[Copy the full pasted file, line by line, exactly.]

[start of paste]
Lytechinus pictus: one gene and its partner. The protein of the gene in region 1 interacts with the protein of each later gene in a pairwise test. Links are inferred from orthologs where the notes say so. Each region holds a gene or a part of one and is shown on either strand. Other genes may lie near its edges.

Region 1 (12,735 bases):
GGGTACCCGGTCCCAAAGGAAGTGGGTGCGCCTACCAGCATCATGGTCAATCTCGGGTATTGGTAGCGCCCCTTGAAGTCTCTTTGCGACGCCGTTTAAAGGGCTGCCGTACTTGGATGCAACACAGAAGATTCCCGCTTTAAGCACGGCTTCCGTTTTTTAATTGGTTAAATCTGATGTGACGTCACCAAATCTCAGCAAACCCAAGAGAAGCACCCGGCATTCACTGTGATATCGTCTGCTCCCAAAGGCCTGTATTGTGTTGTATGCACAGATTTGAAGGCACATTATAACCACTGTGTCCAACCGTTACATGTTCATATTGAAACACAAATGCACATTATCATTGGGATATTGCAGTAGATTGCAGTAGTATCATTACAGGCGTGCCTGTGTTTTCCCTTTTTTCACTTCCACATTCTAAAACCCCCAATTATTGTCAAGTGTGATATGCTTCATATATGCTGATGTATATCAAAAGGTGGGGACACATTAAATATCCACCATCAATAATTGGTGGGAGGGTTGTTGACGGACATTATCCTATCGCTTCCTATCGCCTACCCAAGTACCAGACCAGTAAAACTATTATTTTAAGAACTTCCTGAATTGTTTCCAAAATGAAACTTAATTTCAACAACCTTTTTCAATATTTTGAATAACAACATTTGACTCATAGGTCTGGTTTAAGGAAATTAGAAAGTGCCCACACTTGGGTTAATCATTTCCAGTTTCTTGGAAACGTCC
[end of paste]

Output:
Lytechinus pictus: one gene and its partner. The protein of the gene in region 1 interacts with the protein of each later gene in a pairwise test. Links are inferred from orthologs where the notes say so. Each region holds a gene or a part of one and is shown on either strand. Other genes may lie near its edges.

Region 1 (12,735 bases):
GGGTACCCGGTCCCAAAGGAAGTGGGTGCGCCTACCAGCATCATGGTCAATCTCGGGTATTGGTAGCGCCCCTTGAAGTCTCTTTGCGACGCCGTTTAAAGGGCTGCCGTACTTGGATGCAACACAGAAGATTCCCGCTTTAAGCACGGCTTCCGTTTTTTAATTGGTTAAATCTGATGTGACGTCACCAAATCTCAGCAAACCCAAGAGAAGCACCCGGCATTCACTGTGATATCGTCTGCTCCCAAAGGCCTGTATTGTGTTGTATGCACAGATTTGAAGGCACATTATAACCACTGTGTCCAACCGTTACATGTTCATATTGAAACACAAATGCACATTATCATTGGGATATTGCAGTAGATTGCAGTAGTATCATTACAGGCGTGCCTGTGTTTTCCCTTTTTTCACTTCCACATTCTAAAACCCCCAATTATTGTCAAGTGTGATATGCTTCATATATGCTGATGTATATCAAAAGGTGGGGACACATTAAATATCCACCATCAATAATTGGTGGGAGGGTTGTTGACGGACATTATCCTATCGCTTCCTATCGCCTACCCAAGTACCAGACCAGTAAAACTATTATTTTAAGAACTTCCTGAATTGTTTCCAAAATGAAACTTAATTTCAACAACCTTTTTCAATATTTTGAATAACAACATTTGACTCATAGGTCTGGTTTAAGGAAATTAGAAAGTGCCCACACTTGGGTTAATCATTTCCAGTTTCTTGGAAACGTCC